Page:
09/18/2015

easyJet profits and losses

While easyJet forecasts pre-tax profits of over a billion Swiss Francs, passengers lose out and empty planes fly all over Europe.


Yesterday, 17 September, an easyJet Switzerland aircraft was sent empty from Geneva to Manchester to operate an easyJet UK round trip between Manchester an Porto (with over two hours delay for the passengers in each direction). A quick check of the easyJet flights operated at Manchester shows that about half were late: an interesting statistic, given that early this year the company was running advertisements claiming how good was (!) their punctuality record.

This confirms what has been obvious for months, that the company does not have enough aircraft for operating all the flights that it plans, and with sufficient reserve to cater for the inevitable minor problems causing an aircraft not to be available all of the time. In fact, the number of easyJet flights that carry no passengers, but just move aircraft from one airport to another (Lyon to Geneva, Geneva to and from Basel and other places in Europe) make quite a significant contribution to the CO2 emissions over Geneva.

Other examples of the lack of aircraft happen when easyJet UK has no aircraft to operate one of their planned flights to and back from Geneva. Quite often, an easyJet Switzerland aircraft flies the route, but in the reverse order: the flight back to the other airport is on time, but the flight from there to Geneva is several hours late. This is enough to allow passengers into Geneva to claim several hundred euros compensation, but studies show that such claims are rare and bitterly contested by the company.

Three such examples have happened during the last week. On Monday14 September it was the passengers from  Paris Orly and from Bristol, whilst on the Tuesday it was passengers from Naples. In all of these three examples, the passengers coming to Geneva had a delay of around 4 hours: sufficient to claim financial compensation (which can be claimed up to at least two years after the flight).

All of this shows that for easyJet, the only real concern is for the profitability. The company has announced that pre-tax profits for 2014 will be about a billion Swiss Francs, which will make them and their investors really happy. The fact that a sizable number of passengers will be pretty unhappy seems not to enter into the equation.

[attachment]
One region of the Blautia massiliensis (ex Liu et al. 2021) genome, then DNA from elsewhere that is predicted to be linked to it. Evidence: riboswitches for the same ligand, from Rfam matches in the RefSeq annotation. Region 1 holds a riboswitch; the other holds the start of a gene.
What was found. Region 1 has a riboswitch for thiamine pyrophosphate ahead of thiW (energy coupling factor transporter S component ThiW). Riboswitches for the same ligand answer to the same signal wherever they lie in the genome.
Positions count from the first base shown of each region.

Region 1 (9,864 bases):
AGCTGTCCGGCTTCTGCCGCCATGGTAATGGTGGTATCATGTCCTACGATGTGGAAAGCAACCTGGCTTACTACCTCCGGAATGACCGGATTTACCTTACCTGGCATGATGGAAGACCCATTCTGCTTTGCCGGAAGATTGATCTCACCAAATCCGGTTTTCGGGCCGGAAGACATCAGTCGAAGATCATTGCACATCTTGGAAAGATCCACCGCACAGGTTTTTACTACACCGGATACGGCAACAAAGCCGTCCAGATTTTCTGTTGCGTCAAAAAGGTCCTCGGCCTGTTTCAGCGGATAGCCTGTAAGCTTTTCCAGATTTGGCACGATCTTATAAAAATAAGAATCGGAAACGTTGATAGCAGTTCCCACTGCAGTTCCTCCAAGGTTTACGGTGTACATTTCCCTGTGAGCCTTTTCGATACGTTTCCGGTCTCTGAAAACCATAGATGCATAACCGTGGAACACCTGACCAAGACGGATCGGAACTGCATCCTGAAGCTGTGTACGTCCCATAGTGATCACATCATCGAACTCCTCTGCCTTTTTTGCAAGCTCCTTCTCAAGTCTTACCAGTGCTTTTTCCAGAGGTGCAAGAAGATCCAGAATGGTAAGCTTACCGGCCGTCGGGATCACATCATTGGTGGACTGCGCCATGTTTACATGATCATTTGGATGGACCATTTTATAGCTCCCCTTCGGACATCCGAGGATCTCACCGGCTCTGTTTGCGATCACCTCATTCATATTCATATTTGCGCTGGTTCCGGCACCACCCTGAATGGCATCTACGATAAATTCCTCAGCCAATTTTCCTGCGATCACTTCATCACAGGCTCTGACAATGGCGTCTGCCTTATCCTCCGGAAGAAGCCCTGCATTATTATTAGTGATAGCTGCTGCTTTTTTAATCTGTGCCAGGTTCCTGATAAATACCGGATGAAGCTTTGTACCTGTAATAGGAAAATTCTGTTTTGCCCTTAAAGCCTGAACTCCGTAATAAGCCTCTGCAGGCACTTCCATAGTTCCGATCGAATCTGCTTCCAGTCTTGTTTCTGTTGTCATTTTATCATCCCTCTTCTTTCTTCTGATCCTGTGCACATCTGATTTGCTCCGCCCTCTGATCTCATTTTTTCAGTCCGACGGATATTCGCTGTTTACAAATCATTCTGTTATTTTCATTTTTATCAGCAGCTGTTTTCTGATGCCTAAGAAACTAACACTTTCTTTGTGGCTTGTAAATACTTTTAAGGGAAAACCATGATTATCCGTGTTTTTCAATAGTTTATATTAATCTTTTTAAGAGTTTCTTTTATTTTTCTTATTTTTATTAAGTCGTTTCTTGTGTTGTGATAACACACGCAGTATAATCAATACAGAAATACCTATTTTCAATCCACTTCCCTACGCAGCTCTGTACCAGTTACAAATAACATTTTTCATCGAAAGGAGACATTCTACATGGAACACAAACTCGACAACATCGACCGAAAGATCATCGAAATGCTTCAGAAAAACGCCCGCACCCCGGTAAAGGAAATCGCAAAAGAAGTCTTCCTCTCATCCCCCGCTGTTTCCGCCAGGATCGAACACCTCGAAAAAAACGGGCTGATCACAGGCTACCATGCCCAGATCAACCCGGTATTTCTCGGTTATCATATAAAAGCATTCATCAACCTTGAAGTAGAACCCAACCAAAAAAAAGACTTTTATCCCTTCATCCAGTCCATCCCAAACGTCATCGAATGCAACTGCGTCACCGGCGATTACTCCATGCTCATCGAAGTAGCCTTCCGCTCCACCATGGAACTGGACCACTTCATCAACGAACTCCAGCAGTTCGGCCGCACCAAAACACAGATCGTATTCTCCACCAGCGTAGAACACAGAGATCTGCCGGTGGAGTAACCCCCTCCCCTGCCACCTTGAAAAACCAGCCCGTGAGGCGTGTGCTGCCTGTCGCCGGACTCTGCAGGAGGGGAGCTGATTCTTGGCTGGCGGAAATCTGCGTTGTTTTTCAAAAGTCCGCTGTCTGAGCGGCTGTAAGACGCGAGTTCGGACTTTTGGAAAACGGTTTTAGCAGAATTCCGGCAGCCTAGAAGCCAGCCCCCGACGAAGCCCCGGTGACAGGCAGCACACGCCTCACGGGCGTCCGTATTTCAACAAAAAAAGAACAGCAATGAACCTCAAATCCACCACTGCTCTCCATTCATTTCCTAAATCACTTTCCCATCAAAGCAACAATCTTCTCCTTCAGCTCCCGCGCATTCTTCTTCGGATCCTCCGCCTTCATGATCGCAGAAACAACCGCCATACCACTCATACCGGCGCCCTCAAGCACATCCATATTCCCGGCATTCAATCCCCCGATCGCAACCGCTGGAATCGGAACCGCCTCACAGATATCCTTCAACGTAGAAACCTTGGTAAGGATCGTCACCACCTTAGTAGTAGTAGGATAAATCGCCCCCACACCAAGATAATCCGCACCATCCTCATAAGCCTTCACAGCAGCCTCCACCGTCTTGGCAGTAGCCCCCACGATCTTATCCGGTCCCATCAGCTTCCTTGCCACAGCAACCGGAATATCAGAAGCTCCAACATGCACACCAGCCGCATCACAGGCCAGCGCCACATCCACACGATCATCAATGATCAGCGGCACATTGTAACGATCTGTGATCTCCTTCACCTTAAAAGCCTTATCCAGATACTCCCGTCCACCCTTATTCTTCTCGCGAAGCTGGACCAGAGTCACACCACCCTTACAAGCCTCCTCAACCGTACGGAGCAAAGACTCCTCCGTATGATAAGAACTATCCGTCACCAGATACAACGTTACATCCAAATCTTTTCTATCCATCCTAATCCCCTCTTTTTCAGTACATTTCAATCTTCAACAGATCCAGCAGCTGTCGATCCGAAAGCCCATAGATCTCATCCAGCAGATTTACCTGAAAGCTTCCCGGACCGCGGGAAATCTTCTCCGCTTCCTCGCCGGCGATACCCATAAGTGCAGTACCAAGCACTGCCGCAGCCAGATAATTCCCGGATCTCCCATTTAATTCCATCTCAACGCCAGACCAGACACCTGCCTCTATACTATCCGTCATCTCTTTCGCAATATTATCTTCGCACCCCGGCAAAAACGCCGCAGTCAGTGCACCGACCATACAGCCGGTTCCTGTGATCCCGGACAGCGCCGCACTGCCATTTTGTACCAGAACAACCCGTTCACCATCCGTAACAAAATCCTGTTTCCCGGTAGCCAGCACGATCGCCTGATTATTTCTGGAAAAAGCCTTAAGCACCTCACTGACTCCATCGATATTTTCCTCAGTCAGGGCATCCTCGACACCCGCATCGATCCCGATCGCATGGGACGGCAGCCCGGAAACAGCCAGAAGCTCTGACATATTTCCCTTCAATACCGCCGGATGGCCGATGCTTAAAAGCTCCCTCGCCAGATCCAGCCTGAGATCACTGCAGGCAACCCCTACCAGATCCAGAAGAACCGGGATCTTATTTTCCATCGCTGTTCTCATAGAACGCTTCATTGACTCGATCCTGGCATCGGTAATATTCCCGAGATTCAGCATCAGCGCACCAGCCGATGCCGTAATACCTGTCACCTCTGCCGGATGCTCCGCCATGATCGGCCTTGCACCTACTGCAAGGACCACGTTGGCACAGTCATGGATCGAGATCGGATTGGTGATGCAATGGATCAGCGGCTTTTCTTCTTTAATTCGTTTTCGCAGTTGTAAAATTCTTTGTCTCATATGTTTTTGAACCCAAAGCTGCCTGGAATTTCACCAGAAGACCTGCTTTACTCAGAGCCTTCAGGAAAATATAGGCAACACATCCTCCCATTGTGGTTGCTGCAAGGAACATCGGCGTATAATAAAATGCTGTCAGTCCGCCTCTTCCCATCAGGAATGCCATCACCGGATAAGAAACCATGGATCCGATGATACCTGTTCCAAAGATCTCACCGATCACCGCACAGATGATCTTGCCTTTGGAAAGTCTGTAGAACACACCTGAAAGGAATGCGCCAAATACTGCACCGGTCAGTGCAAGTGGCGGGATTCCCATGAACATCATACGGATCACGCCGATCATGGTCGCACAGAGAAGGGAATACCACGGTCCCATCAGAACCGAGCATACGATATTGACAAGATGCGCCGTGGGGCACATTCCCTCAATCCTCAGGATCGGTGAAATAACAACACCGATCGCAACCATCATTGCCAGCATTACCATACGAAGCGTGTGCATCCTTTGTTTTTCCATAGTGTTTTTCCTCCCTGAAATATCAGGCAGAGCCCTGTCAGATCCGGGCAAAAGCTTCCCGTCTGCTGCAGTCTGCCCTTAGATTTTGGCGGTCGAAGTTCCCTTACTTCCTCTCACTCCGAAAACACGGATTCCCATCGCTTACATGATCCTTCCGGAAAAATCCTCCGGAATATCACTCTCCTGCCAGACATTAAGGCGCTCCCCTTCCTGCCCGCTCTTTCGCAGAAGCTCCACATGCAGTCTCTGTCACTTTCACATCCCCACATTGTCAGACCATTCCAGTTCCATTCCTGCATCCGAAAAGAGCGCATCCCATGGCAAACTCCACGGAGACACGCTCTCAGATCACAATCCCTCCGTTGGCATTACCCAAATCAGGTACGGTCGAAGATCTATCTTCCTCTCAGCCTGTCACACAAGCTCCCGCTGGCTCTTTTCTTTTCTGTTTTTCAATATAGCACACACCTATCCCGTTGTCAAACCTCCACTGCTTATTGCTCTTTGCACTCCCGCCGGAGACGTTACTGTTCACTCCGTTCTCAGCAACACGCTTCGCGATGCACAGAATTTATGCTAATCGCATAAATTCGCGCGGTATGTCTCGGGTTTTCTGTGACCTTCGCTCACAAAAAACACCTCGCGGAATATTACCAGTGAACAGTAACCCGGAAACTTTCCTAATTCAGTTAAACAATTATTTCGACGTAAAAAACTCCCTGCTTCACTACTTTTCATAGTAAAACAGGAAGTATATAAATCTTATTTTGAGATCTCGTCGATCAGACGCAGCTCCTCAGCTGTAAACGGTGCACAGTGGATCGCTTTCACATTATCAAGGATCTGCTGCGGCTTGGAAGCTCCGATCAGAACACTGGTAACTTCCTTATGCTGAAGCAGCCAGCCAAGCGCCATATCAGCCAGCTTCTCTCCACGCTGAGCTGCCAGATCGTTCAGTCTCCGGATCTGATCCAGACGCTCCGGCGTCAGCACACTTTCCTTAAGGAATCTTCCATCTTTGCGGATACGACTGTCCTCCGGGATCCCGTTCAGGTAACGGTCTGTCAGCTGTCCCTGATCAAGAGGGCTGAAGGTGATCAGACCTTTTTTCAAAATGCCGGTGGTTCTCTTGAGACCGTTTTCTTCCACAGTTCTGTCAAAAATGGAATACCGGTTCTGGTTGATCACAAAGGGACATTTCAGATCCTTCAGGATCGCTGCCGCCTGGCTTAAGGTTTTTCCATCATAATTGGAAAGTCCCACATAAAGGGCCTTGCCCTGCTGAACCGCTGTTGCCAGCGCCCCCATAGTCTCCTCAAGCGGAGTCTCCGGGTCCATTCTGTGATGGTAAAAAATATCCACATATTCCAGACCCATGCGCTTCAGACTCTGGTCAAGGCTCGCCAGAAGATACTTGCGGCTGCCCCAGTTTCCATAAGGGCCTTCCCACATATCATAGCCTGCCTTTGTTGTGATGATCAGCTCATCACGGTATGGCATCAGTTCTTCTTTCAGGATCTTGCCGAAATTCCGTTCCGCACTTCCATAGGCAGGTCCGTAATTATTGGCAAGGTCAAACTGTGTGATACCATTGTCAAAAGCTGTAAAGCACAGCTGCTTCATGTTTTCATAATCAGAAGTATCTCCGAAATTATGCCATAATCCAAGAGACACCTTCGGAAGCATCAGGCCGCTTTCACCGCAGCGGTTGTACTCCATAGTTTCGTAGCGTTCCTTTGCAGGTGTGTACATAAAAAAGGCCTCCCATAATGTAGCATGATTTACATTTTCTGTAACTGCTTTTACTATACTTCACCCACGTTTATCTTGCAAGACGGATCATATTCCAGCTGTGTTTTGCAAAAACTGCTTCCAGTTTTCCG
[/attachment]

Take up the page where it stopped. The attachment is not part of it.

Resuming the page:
For passengers who do wish to make a claim for compensation, both for delays and for cancelled flights,here are several web sites to help them:

flightright.co.uk

friendlyflying.org

getairhelp.com

refund.me

moneysavingexpert.com

Of course, you will have to be persistent (the first responses will always be refusals) and include as many details as you can remember. It may also help to suggest that you know a good lawyer :-)

One site not of much use is that of the Swiss federal office for aviation, who don't wish to say anything about such compensations!

ps. The compensation would sprobably not apply to the passengers, including the family with a pregnant wife and who took a taxi from Lyon to Geneva because the flight late was delayed by bad weather, and then diverted to Lyon, but the the buses only arrived in Lyon at 3h30 am.

 

11:04 Posted in easyJet anecdotes, Potpourri | Permalink | Comments (2) | |  del.icio.us | | Digg! Digg |  Facebook

Comments

What a wonderfull world we're living in !
And only because of the desire to pay less.
The bill will alyays be there in the end.
To pay less is always too expensive.

Posted by: Pierre Jenni | 09/18/2015

We can also read, on page 10 of today's Trib, the article entitled
"La justice renforce les droits des passagers aériens"
which confirms that airline companies can no longer invoke "problèmes techniques imprévus" to justify not paying the amount foreseen for passengers who have had a flight cancelled, or arrive very late at the destination.

Perhaps someone could inform OFAC?

Posted by: Mike Gerard | 09/18/2015

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